A living trust is an arrangement that is set up by the grantor – the person giving assets to a trust for the benefit of the trust beneficiaries. The trust sets out the terms and conditions of how those assets are going to be held.
In a sense, a trust is like a box. At the time it is created, it is empty. It will only come to hold what is placed inside of it. Thus, after the trust is created, it must be funded with the assets it is meant to hold and govern. Trust benefits will only apply to the trust assets. If no assets are transferred into the trust, the structure of the trust may remain in place, but only as an empty container – and any intended benefits of the trust will not materialize.
Funding a trust means transferring assets into the trust. For example, real estate is transferred by recording a deed that names the trust as the owner. For bank and brokerage accounts, the accounts themselves may need to be retitled so that the ownership of the accounts are properly reflected with the financial institution. Transfer of various kinds of personal property may be reflected through documents that memorialize the transfer, together with any filings required by law or any pre-existing contractual arrangements.
What are the advantages?
One advantage is that trust assets do not go through probate when the grantor passes away. Instead, the trust will continue to own them. The trust may provide that the property is distributed to beneficiaries, or it may provide that the property is to be held in the trust and, for example, the income used for a beneficiary’s health, education, or welfare. The administration of trust assets also enjoys greater privacy. When property goes through probate, it is a matter of public record, which potentially may be reviewed by third parties. A trust avoids that, as the trustee is responsible for administration of trust assets.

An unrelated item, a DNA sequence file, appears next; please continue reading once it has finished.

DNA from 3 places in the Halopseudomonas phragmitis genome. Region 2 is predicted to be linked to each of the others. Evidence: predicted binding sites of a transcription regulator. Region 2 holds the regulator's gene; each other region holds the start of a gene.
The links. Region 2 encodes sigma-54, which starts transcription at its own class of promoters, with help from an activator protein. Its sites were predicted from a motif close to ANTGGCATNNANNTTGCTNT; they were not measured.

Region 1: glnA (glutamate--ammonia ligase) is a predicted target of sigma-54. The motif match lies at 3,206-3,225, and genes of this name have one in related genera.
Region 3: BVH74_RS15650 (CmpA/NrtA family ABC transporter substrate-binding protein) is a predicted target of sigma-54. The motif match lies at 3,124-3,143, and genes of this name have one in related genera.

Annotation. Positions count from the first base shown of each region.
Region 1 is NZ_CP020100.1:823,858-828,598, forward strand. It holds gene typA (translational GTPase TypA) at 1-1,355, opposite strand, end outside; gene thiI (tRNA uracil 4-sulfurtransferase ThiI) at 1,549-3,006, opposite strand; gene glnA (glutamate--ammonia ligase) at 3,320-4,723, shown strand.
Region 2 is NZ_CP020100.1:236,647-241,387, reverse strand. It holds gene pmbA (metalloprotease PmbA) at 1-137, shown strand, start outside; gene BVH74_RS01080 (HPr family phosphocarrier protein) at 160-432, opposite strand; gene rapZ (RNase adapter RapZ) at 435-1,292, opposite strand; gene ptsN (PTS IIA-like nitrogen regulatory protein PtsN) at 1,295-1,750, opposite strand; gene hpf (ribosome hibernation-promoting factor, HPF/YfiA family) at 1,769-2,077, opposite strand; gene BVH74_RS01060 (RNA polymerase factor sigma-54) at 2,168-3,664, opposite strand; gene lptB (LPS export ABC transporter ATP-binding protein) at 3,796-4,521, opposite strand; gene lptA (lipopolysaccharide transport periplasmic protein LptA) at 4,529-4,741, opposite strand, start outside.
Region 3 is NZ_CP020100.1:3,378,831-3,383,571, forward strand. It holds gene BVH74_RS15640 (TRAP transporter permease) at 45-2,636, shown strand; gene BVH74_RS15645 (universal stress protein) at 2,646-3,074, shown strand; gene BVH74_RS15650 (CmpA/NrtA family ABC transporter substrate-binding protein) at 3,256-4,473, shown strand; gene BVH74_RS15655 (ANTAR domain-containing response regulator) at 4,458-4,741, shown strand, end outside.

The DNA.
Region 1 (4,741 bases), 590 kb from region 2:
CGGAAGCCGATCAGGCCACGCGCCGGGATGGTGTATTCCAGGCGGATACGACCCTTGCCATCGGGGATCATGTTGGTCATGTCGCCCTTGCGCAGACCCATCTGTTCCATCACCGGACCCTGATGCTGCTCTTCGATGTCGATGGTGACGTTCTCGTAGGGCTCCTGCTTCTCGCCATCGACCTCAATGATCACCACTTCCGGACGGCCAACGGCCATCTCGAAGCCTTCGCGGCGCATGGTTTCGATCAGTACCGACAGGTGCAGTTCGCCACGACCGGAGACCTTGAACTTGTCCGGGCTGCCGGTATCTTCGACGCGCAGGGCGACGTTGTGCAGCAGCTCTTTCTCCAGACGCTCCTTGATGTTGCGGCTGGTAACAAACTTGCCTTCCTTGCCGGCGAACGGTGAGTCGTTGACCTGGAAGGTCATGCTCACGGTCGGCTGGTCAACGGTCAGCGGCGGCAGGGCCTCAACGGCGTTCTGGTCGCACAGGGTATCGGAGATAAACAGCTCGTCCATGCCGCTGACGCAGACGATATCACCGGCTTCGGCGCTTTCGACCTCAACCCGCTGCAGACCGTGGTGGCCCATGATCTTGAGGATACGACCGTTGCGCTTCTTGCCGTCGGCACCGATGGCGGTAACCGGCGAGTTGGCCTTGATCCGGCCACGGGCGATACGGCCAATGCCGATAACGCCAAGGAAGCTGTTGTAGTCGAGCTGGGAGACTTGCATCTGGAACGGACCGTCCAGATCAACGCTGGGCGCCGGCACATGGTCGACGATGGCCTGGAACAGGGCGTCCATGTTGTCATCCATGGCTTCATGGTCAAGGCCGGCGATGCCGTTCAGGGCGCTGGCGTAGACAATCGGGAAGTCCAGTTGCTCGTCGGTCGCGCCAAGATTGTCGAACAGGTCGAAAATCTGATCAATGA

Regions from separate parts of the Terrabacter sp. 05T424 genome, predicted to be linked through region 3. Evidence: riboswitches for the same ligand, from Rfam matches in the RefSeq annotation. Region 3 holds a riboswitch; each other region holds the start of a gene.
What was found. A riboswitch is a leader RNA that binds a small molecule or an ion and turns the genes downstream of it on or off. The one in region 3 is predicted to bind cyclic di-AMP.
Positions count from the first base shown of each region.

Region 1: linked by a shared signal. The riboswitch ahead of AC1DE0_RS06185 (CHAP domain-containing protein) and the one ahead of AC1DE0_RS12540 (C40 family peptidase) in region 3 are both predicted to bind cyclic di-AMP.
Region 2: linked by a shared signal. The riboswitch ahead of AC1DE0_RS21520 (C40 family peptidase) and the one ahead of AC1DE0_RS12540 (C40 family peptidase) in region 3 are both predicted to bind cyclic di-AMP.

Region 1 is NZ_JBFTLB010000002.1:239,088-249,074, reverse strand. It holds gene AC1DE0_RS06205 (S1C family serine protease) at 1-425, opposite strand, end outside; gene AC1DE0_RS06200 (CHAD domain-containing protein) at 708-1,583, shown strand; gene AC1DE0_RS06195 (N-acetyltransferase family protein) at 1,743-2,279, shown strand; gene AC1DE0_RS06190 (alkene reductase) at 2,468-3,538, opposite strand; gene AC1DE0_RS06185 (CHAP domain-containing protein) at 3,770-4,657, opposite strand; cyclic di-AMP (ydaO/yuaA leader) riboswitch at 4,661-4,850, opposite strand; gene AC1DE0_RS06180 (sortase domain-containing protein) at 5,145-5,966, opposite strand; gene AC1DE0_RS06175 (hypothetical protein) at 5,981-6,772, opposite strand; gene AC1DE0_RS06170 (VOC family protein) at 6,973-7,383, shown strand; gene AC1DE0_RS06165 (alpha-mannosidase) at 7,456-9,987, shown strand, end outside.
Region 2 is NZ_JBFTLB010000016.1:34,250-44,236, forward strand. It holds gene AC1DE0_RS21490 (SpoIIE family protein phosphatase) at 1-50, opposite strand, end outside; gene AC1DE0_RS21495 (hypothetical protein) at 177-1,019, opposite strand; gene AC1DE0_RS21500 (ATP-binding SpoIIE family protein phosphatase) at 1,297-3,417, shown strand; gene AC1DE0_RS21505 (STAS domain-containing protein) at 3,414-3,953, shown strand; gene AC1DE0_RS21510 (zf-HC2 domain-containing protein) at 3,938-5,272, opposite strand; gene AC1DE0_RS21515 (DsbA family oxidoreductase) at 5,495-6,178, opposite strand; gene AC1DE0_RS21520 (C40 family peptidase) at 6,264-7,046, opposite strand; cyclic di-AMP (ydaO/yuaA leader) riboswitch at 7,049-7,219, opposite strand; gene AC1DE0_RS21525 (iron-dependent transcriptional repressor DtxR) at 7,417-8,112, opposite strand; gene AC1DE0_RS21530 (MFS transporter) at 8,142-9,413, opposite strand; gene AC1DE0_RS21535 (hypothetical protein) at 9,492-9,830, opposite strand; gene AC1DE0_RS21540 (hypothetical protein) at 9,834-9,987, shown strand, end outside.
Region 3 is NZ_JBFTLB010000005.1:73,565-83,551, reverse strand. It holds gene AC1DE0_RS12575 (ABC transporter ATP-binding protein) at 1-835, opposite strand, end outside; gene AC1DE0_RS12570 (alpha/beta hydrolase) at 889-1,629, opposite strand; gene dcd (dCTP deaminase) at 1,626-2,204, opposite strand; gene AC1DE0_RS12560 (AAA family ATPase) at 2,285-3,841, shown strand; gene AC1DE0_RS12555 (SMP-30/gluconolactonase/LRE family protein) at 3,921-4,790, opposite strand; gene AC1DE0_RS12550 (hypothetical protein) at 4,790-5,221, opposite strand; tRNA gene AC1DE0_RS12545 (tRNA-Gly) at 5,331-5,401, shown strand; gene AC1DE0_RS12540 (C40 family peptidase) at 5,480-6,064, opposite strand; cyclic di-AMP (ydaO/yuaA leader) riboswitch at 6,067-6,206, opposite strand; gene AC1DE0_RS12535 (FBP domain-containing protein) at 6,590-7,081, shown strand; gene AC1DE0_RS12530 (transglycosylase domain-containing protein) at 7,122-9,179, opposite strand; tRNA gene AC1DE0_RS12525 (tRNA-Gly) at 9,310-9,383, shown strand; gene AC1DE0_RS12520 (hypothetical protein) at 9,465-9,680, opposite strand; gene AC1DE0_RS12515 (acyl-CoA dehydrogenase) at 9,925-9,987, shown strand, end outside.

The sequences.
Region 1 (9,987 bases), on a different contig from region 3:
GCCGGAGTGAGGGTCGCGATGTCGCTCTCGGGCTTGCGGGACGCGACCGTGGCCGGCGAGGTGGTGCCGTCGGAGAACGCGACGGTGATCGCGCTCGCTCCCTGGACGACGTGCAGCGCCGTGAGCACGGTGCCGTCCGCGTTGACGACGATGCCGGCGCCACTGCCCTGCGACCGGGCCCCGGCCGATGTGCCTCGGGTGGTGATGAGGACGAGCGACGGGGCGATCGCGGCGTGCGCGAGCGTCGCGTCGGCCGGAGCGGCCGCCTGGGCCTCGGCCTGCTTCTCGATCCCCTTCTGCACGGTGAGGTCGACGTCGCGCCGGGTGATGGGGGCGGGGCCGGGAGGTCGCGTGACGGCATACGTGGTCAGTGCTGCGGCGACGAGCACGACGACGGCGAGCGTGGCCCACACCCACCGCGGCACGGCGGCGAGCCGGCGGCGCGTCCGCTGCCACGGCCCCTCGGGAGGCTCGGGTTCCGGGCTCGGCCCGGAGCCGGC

What is a trustee?
The trustee is the person who administers the trust, who makes sure that the provisions in that trust agreement get followed, and who maintains and manages the property that the trust holds. In a living trust, the grantor may also be the first trustee during his life. Successor trustees are named to serve after the initial trustee is either no longer alive, no longer wants to serve, or is no longer able to serve.
What, then, is the effect of the transfer?
When property is transferred into trust, legal title passes from the individual to the trust. That does not necessarily mean that the individual becomes unable to use that property, however. Use of the trust property depends on the terms of the trust, but a living (or inter-vivos) trust generally provides that the trustee may use the trust property, enjoy it during his lifetime, and perhaps even sell, gift, or transfer it. (In contrast, some irrevocable trusts are structured to limit such uses.)
The risk of not funding the trust
Although it is possible to have a trust agreement in place without funding it, the intended benefits of such a trust may go unrealized. The assets of the person will remain titled to him individually, but will therefore remain subject to probate, as well as to personal liabilities which may accrue. The trust would be able to receive assets in the future, but will remain as an empty vessel until actually funded.